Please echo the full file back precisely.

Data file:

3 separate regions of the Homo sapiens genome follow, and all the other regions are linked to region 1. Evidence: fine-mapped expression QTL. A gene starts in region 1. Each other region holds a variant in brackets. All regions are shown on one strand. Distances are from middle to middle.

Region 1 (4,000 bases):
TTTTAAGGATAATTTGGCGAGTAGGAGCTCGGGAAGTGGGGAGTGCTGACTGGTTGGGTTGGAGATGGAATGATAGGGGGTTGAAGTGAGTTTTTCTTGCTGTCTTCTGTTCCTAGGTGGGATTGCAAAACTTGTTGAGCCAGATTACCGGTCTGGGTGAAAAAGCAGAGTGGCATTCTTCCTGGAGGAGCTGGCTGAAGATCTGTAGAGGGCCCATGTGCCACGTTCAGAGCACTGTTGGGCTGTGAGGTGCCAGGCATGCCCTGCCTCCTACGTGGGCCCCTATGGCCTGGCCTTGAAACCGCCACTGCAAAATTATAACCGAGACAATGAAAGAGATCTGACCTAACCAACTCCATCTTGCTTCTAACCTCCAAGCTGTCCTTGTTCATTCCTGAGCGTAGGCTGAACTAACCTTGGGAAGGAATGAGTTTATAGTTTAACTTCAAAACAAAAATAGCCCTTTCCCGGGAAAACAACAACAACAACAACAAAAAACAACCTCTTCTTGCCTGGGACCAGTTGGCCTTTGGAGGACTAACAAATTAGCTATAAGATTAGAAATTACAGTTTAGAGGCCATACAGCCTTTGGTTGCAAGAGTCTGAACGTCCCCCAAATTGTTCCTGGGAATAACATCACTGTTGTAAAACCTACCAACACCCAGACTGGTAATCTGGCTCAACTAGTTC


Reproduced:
3 separate regions of the Homo sapiens genome follow, and all the other regions are linked to region 1. Evidence: fine-mapped expression QTL. A gene starts in region 1. Each other region holds a variant in brackets. All regions are shown on one strand. Distances are from middle to middle.

Region 1 (4,000 bases):
TTTTAAGGATAATTTGGCGAGTAGGAGCTCGGGAAGTGGGGAGTGCTGACTGGTTGGGTTGGAGATGGAATGATAGGGGGTTGAAGTGAGTTTTTCTTGCTGTCTTCTGTTCCTAGGTGGGATTGCAAAACTTGTTGAGCCAGATTACCGGTCTGGGTGAAAAAGCAGAGTGGCATTCTTCCTGGAGGAGCTGGCTGAAGATCTGTAGAGGGCCCATGTGCCACGTTCAGAGCACTGTTGGGCTGTGAGGTGCCAGGCATGCCCTGCCTCCTACGTGGGCCCCTATGGCCTGGCCTTGAAACCGCCACTGCAAAATTATAACCGAGACAATGAAAGAGATCTGACCTAACCAACTCCATCTTGCTTCTAACCTCCAAGCTGTCCTTGTTCATTCCTGAGCGTAGGCTGAACTAACCTTGGGAAGGAATGAGTTTATAGTTTAACTTCAAAACAAAAATAGCCCTTTCCCGGGAAAACAACAACAACAACAACAAAAAACAACCTCTTCTTGCCTGGGACCAGTTGGCCTTTGGAGGACTAACAAATTAGCTATAAGATTAGAAATTACAGTTTAGAGGCCATACAGCCTTTGGTTGCAAGAGTCTGAACGTCCCCCAAATTGTTCCTGGGAATAACATCACTGTTGTAAAACCTACCAACACCCAGACTGGTAATCTGGCTCAACTAGTTC